I am currently trying to fit a polynomial model to measurement data using the lm() function.

fit_poly4 <- lm(y ~ poly(x, degree = 4, raw = T), weights = w)

with x as independent,

y as dependent variable

and w = 1/variance of the measurements


lm(formula = y ~ poly(x, degree = 4, raw = T), weights = w)

Weighted Residuals:
     Min       1Q   Median       3Q      Max 
-1.57259 -1.02934  0.00252  0.98814  1.48758 

                                Estimate Std. Error t value Pr(>|t|)    
(Intercept)                      39.0375     3.4460  11.328 2.94e-13 ***
poly(x, degree = 4, raw = T)1  55.6996    17.7858   3.132 0.003501 ** 
poly(x, degree = 4, raw = T)2 -71.8194    19.9575  -3.599 0.000979 ***
poly(x, degree = 4, raw = T)3  23.8642     7.0456   3.387 0.001759 ** 
poly(x, degree = 4, raw = T)4  -2.4069     0.7507  -3.206 0.002872 ** 
Signif. codes:  0 ‘***’ 0.001 ‘**’ 0.01 ‘*’ 0.05 ‘.’ 0.1 ‘ ’ 1

Residual standard error: 1.069 on 35 degrees of freedom
Multiple R-squared:  0.8903,    Adjusted R-squared:  0.8778 
F-statistic: 71.04 on 4 and 35 DF,  p-value: 2.637e-16

While this gives me nice enough results on the statistical side, the derived polynomial

y = 39.0375 + 55.6996*x - 71.8194*x^2 + 23.8642*x^3 - 2.4069*x^4

specifically the second peak between 3 and 5 (see picture) does not make sense for my specific case.

enter image description here

Therefore I want to try and use a given polynomial formula

y = -3,3583*x^4 + 43*x^3 - 191,14*x^2 + 328,2*x - 137,7

in lm().

I tried

fit_poly4 <- lm(y ~ 328.2*x-191.14*I(x^2)+43*I(x^3)-3.3583*I(x^4)-137.3, weights = w)

which just returns

Error in terms.formula(formula, data = data) : 
  invalid model formula in ExtractVars

How do I need to write my polynomial in lm() to get this to work?

Alternatively is there any way to force lm() to not produce a second peak but to smoothly decrease from 3 to 5?

I appreciate your help in advance, thank you.

Edit: The data represents biomass (y) over different vol% nutrient concentrations (x) and should be continuous.

I've also tested simpler polynomials which either come back to imprecise in case of degree = 2

enter image description here

or have their own flaws (negative biomass) in case of degree = 3

enter image description here

  • 2
    $\begingroup$ Polynomials are not a good choice if you're trying to fit a smooth curve through discrete sets of x-values. You might consider (for example) natural regression splines with a few prespecified knots, or perhaps smoothing splines (or a variety of other options. Another possibility would be to use orthogonal polynomials with fairly strong regularization on the higher order terms, such as ridge regression or perhaps elastic net. At the very least you would need to impose the more obvious constraints on it. $\endgroup$ – Glen_b -Reinstate Monica Apr 1 '19 at 0:25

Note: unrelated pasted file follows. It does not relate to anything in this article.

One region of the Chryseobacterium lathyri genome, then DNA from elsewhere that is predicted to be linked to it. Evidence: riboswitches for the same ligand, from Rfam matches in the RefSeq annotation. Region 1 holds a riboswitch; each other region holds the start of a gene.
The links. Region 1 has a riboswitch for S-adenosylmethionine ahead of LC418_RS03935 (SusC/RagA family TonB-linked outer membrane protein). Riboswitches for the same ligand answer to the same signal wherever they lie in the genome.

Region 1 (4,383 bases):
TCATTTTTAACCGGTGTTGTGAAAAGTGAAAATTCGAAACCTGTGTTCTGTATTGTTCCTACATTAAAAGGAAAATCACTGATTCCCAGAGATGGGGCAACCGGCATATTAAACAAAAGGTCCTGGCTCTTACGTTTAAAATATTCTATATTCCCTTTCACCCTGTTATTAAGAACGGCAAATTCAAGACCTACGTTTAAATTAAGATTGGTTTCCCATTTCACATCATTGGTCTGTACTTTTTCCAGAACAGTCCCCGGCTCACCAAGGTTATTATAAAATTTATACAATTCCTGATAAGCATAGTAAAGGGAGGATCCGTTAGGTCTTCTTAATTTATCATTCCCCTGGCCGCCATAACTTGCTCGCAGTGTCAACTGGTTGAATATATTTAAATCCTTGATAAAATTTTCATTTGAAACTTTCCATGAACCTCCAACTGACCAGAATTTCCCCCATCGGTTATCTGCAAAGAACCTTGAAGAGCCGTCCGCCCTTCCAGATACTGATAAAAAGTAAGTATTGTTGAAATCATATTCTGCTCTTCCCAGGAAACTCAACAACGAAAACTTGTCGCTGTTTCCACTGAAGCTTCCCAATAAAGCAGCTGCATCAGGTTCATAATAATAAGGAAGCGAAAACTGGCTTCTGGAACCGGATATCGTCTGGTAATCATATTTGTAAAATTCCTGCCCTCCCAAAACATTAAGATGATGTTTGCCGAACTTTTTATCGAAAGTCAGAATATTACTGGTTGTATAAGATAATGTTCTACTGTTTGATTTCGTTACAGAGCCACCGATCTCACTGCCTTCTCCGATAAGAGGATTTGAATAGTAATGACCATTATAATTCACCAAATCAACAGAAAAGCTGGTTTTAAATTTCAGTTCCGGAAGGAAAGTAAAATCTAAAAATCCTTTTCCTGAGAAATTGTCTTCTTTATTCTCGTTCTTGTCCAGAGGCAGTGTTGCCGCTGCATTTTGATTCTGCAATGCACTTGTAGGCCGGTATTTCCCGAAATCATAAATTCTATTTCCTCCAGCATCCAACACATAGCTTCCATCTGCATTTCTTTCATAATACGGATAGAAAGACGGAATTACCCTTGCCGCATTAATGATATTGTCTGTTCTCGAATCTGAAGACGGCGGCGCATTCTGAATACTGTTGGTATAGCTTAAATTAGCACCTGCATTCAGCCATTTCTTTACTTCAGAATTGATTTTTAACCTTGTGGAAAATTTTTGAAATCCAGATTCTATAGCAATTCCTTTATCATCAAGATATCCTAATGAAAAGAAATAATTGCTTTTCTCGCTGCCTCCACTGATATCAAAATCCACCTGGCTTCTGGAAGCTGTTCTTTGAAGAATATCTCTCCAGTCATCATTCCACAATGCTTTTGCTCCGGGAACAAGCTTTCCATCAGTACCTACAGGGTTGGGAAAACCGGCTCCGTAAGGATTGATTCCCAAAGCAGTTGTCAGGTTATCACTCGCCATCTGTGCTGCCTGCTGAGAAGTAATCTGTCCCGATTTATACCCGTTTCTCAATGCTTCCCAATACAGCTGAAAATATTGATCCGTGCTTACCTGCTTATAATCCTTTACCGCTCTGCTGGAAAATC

• $\begingroup$ fitting on a log-y scale will take care of the possibility of negative predictions (also deal with some heteroscedasticity). Can we have a reproducible example? (I answered the technical question here, but it looks like there's room for some statistical questions as well ... $\endgroup$ – Ben Bolker Apr 1 '19 at 0:38

That final peak is due to overfitting. Your model is way too complex for the data you are trying to fit. It is just finding the degree-4 polynomial that intersects the x value you have at the mean of its observations.

Is x a discrete variable? Because in that case, maybe this is not the right approach at all.

In other case, please consider a simpler polynomial fit

  • $\begingroup$ Thank you very much for your response. The data represents measured biomass over different vol% concentrations of nutrients and should therefore be continuous. I've also tested simpler polynomials (degree 2 and 3) which I also compared via anova() to eachother. The differences between the models always came back significant. $\endgroup$ – MB93 Mar 31 '19 at 19:31
  • 1
    $\begingroup$ I suggest a test where you average the Y values for each X, and then fit those five data points. In effect, this is what the regression software is doing so you should see similarly shaped curves. $\endgroup$ – James Phillips Mar 31 '19 at 21:26

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